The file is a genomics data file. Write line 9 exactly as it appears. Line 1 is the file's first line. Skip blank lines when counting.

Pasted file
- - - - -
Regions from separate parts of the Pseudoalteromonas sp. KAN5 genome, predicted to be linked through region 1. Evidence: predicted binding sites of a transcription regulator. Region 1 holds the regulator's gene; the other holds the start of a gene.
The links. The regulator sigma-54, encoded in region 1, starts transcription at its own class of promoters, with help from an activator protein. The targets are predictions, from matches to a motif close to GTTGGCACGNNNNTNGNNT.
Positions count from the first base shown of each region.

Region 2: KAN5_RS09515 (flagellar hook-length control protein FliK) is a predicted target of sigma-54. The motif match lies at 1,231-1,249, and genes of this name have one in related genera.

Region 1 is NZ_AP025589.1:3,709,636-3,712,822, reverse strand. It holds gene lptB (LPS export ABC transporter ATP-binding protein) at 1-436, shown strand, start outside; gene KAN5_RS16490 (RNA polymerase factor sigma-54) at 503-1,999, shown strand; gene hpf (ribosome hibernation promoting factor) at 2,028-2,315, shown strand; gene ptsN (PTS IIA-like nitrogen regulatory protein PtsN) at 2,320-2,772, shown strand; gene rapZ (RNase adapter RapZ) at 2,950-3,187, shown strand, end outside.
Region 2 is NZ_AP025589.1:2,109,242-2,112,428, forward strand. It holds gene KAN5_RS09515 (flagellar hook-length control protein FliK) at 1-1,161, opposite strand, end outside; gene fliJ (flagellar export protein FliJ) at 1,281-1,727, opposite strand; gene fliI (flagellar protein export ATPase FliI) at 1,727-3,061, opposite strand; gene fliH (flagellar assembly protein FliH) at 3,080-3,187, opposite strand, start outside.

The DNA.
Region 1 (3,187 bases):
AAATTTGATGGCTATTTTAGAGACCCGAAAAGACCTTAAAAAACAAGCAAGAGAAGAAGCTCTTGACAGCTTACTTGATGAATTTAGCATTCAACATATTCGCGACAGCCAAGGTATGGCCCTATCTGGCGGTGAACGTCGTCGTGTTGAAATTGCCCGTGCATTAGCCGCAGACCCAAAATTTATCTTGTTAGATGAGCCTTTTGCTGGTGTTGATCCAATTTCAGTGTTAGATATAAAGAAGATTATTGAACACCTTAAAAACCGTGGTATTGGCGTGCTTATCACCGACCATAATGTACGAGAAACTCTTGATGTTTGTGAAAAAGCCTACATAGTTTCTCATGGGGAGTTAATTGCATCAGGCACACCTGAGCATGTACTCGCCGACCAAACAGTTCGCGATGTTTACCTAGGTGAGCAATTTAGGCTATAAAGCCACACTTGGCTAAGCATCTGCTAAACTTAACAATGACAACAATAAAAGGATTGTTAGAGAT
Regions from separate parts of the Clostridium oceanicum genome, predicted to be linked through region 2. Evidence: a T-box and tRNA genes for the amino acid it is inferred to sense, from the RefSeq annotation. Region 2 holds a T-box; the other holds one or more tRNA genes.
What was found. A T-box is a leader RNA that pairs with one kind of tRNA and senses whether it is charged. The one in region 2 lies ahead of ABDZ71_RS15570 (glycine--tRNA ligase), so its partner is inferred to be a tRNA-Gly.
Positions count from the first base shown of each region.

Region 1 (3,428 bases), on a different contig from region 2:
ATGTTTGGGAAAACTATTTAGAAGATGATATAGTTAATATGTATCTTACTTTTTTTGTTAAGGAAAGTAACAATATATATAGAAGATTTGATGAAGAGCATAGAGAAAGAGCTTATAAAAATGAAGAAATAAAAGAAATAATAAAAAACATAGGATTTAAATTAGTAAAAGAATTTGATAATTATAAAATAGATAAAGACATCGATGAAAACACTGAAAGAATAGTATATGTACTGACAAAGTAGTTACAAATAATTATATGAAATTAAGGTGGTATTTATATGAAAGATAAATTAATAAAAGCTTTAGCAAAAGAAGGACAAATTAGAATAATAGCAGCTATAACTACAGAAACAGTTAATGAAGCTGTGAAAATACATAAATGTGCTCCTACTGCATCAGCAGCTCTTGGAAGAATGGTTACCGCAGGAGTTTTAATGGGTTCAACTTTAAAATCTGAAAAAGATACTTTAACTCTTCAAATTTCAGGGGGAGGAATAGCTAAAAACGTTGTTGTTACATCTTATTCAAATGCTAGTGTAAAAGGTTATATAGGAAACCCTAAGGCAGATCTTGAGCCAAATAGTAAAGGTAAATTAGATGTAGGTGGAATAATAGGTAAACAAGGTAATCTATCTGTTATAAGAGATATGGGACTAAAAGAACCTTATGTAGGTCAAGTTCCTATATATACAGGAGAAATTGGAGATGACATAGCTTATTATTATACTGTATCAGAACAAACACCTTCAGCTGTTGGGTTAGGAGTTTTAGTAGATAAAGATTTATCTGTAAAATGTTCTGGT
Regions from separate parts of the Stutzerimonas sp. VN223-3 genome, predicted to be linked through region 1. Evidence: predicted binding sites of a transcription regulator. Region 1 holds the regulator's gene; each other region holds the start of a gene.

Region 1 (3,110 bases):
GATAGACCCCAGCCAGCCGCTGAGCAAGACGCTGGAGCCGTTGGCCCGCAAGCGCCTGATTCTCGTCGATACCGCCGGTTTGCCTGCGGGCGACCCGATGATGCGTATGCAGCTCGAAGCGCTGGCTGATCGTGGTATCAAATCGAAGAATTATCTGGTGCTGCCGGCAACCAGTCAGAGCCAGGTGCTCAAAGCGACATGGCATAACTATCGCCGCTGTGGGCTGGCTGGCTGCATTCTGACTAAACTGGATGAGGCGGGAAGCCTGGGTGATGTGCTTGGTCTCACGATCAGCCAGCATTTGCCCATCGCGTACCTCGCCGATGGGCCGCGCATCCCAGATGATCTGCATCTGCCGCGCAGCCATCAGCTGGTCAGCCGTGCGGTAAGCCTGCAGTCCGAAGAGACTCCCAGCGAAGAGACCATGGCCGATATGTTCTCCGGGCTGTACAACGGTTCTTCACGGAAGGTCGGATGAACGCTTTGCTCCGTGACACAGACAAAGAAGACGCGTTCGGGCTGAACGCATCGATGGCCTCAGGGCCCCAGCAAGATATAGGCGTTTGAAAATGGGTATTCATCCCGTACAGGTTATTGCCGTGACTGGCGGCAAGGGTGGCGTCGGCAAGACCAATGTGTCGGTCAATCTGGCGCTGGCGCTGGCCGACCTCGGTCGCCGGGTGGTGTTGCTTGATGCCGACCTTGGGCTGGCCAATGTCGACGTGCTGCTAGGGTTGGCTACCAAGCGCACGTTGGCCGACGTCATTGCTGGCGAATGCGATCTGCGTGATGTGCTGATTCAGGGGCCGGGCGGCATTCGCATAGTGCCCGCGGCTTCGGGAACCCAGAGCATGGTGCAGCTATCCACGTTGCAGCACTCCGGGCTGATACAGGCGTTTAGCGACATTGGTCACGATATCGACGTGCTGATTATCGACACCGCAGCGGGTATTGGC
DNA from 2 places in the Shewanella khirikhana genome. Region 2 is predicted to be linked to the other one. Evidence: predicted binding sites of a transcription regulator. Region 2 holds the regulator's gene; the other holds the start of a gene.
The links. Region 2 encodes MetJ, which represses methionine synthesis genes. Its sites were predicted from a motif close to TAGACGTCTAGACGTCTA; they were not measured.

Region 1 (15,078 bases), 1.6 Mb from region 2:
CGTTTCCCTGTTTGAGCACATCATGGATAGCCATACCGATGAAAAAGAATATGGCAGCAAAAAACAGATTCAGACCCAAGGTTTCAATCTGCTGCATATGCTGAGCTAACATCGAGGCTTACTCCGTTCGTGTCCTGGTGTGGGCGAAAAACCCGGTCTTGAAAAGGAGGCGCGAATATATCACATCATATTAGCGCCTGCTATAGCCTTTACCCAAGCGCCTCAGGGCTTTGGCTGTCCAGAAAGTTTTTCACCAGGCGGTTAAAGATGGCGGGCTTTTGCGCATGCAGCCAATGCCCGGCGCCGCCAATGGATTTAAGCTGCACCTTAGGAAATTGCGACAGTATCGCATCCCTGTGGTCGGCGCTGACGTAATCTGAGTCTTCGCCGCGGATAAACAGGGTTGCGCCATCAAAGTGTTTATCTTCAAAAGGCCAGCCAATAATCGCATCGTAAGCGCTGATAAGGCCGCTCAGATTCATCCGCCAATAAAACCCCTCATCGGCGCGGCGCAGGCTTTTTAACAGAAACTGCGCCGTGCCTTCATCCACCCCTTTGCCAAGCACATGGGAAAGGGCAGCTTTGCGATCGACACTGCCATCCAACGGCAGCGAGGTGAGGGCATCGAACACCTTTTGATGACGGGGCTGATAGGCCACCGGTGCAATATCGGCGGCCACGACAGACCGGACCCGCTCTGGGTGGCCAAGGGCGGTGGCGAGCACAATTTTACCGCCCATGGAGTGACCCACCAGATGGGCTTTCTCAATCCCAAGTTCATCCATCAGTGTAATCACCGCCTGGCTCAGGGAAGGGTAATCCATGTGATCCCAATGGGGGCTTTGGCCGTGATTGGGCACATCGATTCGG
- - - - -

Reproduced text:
AAATTTGATGGCTATTTTAGAGACCCGAAAAGACCTTAAAAAACAAGCAAGAGAAGAAGCTCTTGACAGCTTACTTGATGAATTTAGCATTCAACATATTCGCGACAGCCAAGGTATGGCCCTATCTGGCGGTGAACGTCGTCGTGTTGAAATTGCCCGTGCATTAGCCGCAGACCCAAAATTTATCTTGTTAGATGAGCCTTTTGCTGGTGTTGATCCAATTTCAGTGTTAGATATAAAGAAGATTATTGAACACCTTAAAAACCGTGGTATTGGCGTGCTTATCACCGACCATAATGTACGAGAAACTCTTGATGTTTGTGAAAAAGCCTACATAGTTTCTCATGGGGAGTTAATTGCATCAGGCACACCTGAGCATGTACTCGCCGACCAAACAGTTCGCGATGTTTACCTAGGTGAGCAATTTAGGCTATAAAGCCACACTTGGCTAAGCATCTGCTAAACTTAACAATGACAACAATAAAAGGATTGTTAGAGAT